"They tell us that we are unsporting. [Artemis skipper] Iain Percy has said that and it hurt me a lot. Actually it is them who are exploiting the incident of Artemis to obtain advantages."

Sirena said his team would seriously consider pulling out of the event if the changes to the design rules are allowed to go through - a position supported by a statement put out yesterday by Luna Rossa.

"Luna Rossa is eager to race in the 34th America's Cup and be respectful of the rules governing it, but it will not accept any imposition contrary to the rules under which it has challenged," the statement read.

Despite Luna Rossa's hardball approach, Team New Zealand boss Grant Dalton said his team would accept the decision of the jury as final and talk of an Italian boycott "does not change anything we'd do".

Yesterday's bite back from the Italians comes after the America's Cup PR machine cranked into high gear at the weekend, with Murray insisting the changes to the design rule are essential to ensure the safety of the participants - an assertion Dalton describes as "completely incorrect".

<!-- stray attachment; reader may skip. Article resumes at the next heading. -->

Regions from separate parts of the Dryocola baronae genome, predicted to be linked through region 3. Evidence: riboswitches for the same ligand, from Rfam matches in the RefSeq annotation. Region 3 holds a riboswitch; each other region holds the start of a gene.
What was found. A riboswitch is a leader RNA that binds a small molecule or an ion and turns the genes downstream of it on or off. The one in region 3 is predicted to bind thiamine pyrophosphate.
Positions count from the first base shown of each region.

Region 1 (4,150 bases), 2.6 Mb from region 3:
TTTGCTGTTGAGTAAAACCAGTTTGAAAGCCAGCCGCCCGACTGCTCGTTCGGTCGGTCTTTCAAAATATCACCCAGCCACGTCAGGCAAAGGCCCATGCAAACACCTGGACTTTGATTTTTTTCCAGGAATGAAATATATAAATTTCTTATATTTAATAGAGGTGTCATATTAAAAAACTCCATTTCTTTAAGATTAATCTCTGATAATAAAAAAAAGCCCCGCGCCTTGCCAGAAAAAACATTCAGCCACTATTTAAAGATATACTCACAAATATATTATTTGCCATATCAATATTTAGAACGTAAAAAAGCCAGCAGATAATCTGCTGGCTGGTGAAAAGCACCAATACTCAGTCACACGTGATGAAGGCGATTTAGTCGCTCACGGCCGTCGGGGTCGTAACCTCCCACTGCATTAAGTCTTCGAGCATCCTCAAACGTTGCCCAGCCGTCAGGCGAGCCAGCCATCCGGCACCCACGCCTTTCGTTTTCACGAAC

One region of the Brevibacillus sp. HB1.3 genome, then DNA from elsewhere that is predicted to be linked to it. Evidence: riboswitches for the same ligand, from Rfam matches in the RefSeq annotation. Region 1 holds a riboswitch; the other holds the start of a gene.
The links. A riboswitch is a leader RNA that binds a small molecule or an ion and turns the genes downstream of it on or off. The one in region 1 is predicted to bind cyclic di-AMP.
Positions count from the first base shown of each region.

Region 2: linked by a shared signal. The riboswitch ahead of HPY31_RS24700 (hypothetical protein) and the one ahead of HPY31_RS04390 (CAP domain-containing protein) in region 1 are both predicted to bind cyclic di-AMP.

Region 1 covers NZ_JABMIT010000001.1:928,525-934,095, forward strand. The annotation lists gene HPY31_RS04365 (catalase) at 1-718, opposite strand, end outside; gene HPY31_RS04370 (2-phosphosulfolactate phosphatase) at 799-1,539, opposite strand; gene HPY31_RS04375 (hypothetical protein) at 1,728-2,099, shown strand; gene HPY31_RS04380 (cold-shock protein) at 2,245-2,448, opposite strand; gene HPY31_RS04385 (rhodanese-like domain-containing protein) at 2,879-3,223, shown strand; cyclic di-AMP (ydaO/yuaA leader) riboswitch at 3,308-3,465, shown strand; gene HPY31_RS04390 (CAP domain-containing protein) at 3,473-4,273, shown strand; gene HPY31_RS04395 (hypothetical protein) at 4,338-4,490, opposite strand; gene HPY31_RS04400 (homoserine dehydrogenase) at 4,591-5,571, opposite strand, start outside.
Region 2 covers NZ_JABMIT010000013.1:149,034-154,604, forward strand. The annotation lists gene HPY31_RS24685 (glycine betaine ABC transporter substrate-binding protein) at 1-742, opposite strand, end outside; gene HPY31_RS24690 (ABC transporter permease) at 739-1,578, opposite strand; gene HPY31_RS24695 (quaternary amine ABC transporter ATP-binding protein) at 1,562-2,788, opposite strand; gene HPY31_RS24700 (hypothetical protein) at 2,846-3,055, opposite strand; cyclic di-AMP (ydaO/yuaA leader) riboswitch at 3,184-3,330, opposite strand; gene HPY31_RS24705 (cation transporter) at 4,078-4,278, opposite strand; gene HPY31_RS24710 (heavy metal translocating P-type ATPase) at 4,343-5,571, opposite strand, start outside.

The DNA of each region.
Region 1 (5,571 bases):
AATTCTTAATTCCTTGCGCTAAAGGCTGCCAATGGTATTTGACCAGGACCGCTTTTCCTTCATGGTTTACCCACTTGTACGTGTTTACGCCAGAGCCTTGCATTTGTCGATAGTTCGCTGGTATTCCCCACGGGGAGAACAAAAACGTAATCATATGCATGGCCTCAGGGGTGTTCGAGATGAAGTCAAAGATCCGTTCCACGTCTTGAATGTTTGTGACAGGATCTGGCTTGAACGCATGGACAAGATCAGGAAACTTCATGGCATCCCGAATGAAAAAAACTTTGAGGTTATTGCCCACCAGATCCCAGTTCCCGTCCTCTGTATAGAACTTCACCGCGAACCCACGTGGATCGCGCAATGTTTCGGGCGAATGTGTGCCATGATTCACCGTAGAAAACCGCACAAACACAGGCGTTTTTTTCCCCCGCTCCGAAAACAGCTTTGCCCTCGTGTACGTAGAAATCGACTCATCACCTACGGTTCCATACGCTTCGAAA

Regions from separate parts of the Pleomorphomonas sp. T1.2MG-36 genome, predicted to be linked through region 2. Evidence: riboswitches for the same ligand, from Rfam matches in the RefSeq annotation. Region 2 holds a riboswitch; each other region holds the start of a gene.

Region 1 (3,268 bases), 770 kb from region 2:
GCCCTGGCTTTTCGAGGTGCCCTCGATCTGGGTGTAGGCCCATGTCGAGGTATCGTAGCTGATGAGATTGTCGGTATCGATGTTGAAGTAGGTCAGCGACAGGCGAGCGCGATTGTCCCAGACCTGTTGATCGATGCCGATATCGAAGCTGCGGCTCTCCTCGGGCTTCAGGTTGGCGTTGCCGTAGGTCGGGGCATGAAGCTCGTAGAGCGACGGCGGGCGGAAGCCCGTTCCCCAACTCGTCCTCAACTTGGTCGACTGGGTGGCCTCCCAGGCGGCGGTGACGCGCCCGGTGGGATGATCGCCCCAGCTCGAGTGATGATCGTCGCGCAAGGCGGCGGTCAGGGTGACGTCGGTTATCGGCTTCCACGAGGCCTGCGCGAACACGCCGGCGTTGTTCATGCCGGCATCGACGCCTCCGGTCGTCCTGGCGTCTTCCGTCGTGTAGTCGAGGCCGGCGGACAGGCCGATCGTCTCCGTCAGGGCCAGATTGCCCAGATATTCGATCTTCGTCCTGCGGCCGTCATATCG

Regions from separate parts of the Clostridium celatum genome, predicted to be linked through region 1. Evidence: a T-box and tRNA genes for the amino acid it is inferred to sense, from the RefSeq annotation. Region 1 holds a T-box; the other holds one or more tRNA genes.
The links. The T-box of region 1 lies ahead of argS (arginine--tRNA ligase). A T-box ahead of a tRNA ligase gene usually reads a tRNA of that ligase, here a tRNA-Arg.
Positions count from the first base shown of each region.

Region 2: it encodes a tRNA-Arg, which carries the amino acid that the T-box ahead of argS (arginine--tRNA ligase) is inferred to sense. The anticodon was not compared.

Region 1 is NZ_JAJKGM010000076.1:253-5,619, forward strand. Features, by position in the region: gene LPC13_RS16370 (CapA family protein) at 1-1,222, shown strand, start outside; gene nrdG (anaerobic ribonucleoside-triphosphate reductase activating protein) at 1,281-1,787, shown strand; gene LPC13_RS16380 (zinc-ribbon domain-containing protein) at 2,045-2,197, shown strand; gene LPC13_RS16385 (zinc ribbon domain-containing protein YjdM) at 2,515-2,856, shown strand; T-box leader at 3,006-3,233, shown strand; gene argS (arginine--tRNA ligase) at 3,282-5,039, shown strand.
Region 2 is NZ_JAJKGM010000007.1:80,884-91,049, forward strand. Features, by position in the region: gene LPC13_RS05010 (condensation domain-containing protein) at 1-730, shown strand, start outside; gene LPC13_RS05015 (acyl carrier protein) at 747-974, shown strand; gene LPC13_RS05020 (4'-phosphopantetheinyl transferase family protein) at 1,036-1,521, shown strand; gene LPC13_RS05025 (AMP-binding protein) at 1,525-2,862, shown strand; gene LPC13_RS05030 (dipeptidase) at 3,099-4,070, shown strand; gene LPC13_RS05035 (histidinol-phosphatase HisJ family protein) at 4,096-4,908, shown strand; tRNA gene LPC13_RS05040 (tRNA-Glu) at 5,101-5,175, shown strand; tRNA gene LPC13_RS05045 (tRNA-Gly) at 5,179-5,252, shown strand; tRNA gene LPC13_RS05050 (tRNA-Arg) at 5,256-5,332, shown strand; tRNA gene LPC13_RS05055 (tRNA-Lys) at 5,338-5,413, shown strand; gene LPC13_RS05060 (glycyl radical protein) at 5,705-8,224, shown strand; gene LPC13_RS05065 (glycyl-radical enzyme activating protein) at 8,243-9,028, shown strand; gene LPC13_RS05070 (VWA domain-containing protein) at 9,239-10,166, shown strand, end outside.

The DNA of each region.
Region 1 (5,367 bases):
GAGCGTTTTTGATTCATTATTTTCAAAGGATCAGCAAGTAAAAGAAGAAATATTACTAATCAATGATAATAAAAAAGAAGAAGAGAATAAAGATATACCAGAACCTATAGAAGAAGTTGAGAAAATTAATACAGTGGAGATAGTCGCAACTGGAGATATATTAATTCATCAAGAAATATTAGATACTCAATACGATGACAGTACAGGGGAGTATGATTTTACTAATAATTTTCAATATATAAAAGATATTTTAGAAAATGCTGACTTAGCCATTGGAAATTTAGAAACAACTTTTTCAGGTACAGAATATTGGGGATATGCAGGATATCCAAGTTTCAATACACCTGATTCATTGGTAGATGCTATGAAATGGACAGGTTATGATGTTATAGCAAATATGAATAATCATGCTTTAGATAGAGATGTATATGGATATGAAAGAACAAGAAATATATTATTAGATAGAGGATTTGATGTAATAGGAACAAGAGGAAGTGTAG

But the bigger issue for Dalton is whether the regatta director has the authority to make arbitrary changes to the class rules.

The Protocol states that once signed off, any rule changes can be made only with mutual consent of the teams. But by including the 37 safety recommendations in his application to the coastguard for a marine event permit, Murray believes he can get around this as article 16 of the Protocol gives the regatta director the ability to make changes required to comply with local authorities.

"There's quite an important precedent involved in terms of the ability of the Protocol to hand all the power back to a race organisation, which in the end gets its pay cheque from the defender," said Dalton.

But Murray has been at pains to emphasise his organisation remains impartial. "I find it upsetting when people say these safety recommendations aren't for safety but to increase the performance of one team.